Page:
- The Washington Times - Sunday, March 24, 2013

Colorado Gov. John Hickenlooper says he was stuck in a continuous nightmare last week — a colleague was fatally shot the day before he signed into law new gun-control measures, and it came out later that the son of a longtime friend of the governor’s had surfaced as a suspect.

Tom Clements, the chief of the Colorado prison system, was killed Tuesday, and it was later revealed that the Democratic governor was good friends with the suspect’s father.

“I was caught in a nightmare that I couldn’t wake up from, that all these things kept happening that were to people that I loved, and they didn’t seem to be connected in any way,” Mr. Hickenlooper said Sunday on CNN’s “State of the Union.” “To me, the emotional toll was, you know, much deeper than worrying about security.”

On Wednesday, Mr. Hickenlooper signed bills, which take effect July 1, that will mandate universal background checks for all firearms sales and transfers, require gun buyers to pay for their checks, and ban the sale and transfer of ammunition magazines containing more than 15 rounds.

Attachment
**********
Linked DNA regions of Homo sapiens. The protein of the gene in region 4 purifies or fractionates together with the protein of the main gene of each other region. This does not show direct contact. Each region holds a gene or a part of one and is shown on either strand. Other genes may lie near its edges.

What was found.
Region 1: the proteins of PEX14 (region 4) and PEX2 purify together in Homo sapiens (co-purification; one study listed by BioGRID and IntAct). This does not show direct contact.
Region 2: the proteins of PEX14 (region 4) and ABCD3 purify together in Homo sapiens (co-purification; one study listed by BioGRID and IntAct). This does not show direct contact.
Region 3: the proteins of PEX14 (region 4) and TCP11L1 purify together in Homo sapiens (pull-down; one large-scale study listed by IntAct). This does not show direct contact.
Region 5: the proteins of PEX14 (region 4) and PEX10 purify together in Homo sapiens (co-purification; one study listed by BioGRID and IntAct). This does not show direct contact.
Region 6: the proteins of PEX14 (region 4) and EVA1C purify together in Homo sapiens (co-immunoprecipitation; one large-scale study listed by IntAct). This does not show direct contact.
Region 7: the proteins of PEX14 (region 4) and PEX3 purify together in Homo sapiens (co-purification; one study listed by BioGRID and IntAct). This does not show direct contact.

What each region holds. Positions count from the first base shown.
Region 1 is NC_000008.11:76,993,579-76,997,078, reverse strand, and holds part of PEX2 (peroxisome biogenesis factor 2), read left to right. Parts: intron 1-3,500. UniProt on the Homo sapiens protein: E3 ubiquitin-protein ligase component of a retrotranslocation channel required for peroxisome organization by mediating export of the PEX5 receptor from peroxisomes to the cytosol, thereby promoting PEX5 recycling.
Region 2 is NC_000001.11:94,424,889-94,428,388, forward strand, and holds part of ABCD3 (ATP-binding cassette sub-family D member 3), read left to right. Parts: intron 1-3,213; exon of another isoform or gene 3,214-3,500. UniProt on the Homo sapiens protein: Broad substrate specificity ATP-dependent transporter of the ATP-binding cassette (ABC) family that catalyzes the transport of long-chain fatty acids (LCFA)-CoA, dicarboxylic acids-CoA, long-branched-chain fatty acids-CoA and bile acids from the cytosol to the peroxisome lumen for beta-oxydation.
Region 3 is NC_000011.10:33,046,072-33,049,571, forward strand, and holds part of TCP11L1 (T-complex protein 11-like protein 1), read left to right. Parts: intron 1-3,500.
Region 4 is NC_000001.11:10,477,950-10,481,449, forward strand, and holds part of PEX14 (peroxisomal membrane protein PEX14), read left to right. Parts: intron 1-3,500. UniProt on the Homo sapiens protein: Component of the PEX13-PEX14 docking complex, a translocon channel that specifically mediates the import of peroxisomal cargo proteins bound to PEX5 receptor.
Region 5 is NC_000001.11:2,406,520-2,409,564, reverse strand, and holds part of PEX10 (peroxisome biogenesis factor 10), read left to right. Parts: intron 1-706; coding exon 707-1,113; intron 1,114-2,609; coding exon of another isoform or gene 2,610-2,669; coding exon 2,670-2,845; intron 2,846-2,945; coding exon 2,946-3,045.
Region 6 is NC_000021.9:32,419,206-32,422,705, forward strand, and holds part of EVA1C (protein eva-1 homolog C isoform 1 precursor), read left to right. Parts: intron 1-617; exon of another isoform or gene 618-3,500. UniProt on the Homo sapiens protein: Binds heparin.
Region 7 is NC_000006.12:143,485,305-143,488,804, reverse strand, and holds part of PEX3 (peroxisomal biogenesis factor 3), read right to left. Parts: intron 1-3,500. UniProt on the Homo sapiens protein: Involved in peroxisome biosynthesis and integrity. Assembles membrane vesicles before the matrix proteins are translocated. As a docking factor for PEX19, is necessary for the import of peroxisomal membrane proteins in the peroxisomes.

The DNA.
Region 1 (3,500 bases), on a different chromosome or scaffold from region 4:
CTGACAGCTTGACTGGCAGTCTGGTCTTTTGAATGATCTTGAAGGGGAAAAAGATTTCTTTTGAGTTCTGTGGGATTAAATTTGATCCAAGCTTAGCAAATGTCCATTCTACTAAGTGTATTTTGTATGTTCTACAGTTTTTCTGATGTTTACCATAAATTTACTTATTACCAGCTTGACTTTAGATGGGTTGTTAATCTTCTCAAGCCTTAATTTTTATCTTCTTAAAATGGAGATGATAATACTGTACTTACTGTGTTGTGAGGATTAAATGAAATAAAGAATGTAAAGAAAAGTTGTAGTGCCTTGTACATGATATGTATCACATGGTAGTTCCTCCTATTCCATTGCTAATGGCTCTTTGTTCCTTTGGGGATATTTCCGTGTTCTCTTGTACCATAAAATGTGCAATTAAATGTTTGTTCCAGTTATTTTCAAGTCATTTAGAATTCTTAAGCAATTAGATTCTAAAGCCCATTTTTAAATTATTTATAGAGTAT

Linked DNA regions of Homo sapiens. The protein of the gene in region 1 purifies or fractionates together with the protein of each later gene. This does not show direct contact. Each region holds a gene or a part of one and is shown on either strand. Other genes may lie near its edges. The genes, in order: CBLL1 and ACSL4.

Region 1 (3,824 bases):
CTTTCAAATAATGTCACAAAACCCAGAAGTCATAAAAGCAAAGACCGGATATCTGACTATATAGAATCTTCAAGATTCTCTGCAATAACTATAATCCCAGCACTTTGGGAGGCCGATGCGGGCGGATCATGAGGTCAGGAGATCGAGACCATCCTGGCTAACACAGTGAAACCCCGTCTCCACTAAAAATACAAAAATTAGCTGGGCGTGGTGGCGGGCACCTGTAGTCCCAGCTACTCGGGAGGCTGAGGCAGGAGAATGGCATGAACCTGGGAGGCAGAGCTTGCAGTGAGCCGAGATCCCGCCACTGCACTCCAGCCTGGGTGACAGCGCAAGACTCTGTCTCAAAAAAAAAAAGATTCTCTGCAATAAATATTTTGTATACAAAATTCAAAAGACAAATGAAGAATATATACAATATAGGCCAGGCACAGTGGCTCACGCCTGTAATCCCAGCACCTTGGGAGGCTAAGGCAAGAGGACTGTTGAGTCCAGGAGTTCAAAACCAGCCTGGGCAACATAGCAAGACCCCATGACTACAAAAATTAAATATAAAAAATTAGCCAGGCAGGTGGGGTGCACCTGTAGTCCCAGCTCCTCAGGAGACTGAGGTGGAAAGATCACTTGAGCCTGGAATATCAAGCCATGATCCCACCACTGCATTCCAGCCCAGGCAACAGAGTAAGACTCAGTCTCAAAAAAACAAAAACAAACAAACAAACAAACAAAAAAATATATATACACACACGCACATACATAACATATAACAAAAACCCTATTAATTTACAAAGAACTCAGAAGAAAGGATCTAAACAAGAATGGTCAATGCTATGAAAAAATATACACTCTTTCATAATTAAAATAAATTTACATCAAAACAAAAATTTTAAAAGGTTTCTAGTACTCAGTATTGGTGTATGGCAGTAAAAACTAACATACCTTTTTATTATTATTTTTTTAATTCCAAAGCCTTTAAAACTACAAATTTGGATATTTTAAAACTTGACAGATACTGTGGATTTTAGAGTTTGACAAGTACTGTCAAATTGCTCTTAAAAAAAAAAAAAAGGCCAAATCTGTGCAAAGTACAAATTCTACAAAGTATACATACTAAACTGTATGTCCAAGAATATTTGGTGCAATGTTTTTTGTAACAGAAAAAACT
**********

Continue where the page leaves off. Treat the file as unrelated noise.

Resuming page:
On Thursday, Evan Spencer Ebel, 28, the son of Hickenlooper friend Jack Ebel, shot and wounded a sheriff’s deputy after being pulled over in a routine drug interdiction in Montague County, Texas, then led authorities on a high-speed chase. He died in a shootout with Texas deputies.

He is under investigation in the shooting deaths of Clements, head of the Colorado Department of Corrections, and Denver pizza deliverer Nathan Leon.

Authorities said Evan Ebel was a member of 211 Crew, a white-supremacist prison group, and had an extensive arrest record. He was released in January after serving eight years for second-degree assault, as well as another six years for assaulting a prison guard in 2006. Mr. Hickenlooper said that while he was aware his friend’s son was in prison, he played no role in how the inmate was treated.

“He’s one the hardest-working, most honorable, honest people I’ve ever known,” Mr. Hickenlooper said of his friend Jack Ebel.

He also called Clements “one of the greatest people I’ve ever worked with.”

“To have two people connected — two people I know and love so deeply — to be connected by this, it’s just — it’s inexplicable,” he said.